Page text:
There have been more than 30 initial public offerings of biotechnology companies so far this year, and there’s a line around the block of promising new entrants looking to debut on the public markets.
But don’t call it a bubble. Those in the know are calling it a boom, and saying the good times are likely to continue for biotech, even in the face of clinical setbacks and other bumps in the road.
These were the impressions of investors in both publicly traded and privately held biotechnology companies who served as panelists at the Bio Investor Forum in San Francisco. The conference is organized by the Biotechnology Industry Organization.
Every area of medical technology has been hammered in recent years by high development costs, the recession, regulatory problems and other maladies. But 2013 has seen biotech roar back to life, especially in terms of new companies trading on the public markets. A surge like this has not been seen since 2000, VentureSource data shows, when 46 biotechnology startups went public.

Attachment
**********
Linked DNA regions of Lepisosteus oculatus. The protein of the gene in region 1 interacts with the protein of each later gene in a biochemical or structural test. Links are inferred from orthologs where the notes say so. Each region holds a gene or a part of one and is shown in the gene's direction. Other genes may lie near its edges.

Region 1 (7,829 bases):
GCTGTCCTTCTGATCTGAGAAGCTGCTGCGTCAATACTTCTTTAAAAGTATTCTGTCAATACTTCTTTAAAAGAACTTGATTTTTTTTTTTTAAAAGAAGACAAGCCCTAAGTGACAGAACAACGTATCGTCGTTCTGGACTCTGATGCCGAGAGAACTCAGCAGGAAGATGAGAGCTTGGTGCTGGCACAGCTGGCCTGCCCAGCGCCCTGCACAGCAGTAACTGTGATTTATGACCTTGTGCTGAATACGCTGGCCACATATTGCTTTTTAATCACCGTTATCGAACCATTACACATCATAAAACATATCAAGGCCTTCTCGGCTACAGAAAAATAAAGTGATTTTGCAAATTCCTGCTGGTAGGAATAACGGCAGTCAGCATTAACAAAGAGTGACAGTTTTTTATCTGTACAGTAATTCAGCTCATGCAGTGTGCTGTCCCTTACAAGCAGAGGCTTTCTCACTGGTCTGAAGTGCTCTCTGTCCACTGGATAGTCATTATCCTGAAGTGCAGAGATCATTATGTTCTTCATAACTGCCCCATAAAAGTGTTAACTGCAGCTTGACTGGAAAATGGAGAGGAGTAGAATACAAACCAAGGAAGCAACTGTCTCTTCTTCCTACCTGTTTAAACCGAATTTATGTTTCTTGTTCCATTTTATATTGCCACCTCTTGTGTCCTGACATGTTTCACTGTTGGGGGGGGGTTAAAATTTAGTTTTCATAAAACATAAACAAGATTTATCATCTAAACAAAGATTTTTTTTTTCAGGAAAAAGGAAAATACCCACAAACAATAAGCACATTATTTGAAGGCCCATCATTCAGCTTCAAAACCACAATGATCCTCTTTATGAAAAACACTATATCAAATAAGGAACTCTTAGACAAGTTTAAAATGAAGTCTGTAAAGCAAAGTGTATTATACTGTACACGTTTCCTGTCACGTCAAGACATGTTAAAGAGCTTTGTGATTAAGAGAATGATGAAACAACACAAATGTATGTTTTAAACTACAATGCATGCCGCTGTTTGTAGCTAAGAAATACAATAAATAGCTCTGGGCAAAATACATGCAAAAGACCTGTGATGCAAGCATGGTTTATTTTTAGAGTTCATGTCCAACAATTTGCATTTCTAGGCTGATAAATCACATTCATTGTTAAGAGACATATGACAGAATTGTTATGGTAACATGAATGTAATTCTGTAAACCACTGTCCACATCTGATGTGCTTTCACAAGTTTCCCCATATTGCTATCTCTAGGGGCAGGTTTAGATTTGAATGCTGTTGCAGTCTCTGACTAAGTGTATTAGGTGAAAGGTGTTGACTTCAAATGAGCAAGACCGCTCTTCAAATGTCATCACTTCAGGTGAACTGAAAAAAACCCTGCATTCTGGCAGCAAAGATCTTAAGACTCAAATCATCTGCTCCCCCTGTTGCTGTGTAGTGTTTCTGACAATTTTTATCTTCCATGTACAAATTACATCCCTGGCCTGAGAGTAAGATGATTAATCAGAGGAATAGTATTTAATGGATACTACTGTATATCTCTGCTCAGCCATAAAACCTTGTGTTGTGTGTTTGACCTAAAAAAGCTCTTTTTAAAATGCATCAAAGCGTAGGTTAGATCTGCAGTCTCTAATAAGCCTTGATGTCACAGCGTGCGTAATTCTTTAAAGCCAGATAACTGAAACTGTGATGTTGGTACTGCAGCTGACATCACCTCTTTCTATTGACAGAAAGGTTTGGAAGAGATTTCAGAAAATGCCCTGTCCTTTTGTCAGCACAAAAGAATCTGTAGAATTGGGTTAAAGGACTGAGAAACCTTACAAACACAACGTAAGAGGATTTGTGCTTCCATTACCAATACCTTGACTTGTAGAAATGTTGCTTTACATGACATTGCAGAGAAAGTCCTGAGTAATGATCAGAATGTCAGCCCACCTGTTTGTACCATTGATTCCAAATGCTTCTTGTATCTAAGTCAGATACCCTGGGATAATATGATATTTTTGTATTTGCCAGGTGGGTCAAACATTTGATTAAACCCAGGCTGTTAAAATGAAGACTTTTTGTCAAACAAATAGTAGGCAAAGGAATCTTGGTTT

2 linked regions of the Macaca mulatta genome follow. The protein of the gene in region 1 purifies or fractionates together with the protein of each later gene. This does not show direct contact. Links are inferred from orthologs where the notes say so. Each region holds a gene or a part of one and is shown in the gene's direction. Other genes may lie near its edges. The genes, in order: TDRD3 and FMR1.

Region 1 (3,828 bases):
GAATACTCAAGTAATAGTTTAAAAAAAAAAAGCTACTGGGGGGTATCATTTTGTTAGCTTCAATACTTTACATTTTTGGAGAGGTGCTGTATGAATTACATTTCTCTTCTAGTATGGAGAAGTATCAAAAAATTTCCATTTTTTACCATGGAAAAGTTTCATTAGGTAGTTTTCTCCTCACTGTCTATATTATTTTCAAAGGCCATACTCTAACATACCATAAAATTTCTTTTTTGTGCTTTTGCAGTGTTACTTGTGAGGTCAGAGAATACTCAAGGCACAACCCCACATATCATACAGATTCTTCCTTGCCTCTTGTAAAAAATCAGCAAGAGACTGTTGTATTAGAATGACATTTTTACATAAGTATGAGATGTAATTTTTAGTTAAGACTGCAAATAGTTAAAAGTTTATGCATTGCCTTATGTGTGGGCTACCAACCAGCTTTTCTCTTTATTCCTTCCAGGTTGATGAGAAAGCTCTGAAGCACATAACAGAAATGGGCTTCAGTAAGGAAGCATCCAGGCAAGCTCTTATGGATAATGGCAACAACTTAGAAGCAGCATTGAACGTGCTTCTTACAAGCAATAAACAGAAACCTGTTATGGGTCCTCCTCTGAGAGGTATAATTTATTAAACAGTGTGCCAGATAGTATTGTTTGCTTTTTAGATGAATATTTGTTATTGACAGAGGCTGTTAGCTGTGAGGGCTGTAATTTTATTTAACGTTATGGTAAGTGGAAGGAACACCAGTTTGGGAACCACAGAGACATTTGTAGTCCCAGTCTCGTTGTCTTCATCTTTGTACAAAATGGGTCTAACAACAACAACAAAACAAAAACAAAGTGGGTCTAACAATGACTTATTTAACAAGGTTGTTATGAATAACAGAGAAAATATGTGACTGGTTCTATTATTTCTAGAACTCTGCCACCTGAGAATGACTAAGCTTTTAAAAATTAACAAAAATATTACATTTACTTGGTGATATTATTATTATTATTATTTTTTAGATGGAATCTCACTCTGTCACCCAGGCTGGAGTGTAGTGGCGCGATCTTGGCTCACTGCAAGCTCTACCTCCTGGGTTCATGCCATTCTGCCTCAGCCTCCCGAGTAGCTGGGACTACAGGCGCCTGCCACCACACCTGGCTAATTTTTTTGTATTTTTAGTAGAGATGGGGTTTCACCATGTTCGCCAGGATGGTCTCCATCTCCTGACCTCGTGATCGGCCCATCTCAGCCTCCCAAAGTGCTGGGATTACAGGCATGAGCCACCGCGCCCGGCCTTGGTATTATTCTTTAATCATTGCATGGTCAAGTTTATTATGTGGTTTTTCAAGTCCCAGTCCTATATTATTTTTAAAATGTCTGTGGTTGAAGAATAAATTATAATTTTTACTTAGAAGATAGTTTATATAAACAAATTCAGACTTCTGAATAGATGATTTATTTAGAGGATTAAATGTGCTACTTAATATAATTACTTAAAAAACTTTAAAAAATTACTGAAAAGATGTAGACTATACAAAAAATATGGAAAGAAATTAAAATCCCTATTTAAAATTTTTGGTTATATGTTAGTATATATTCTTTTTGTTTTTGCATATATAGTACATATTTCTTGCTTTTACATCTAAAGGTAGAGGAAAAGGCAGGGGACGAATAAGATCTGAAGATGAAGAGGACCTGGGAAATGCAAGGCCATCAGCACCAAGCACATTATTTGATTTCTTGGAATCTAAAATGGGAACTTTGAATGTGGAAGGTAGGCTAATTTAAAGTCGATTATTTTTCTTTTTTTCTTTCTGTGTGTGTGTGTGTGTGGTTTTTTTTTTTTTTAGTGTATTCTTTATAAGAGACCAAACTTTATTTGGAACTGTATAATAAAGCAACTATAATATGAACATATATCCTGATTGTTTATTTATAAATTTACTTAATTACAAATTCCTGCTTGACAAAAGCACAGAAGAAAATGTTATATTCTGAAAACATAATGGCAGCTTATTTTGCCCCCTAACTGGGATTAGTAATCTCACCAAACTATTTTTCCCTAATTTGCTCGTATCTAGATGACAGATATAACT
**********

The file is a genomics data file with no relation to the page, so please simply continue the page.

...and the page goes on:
While some have referred to this as an “IPO window,” indicating that it could just as easily slam shut again, investors at the Bio Investor Forum characterized the phenomenon differently.
“There is no reason to believe this window is going to shut any time soon,” said Evan McColloch, a portfolio manager with Franklin Templeton Investments. “As far as I can tell, this will continue for a while.”
Read more: Wall Street Journal (blog) Biotechnology Boom is Here to Stay, Investors Say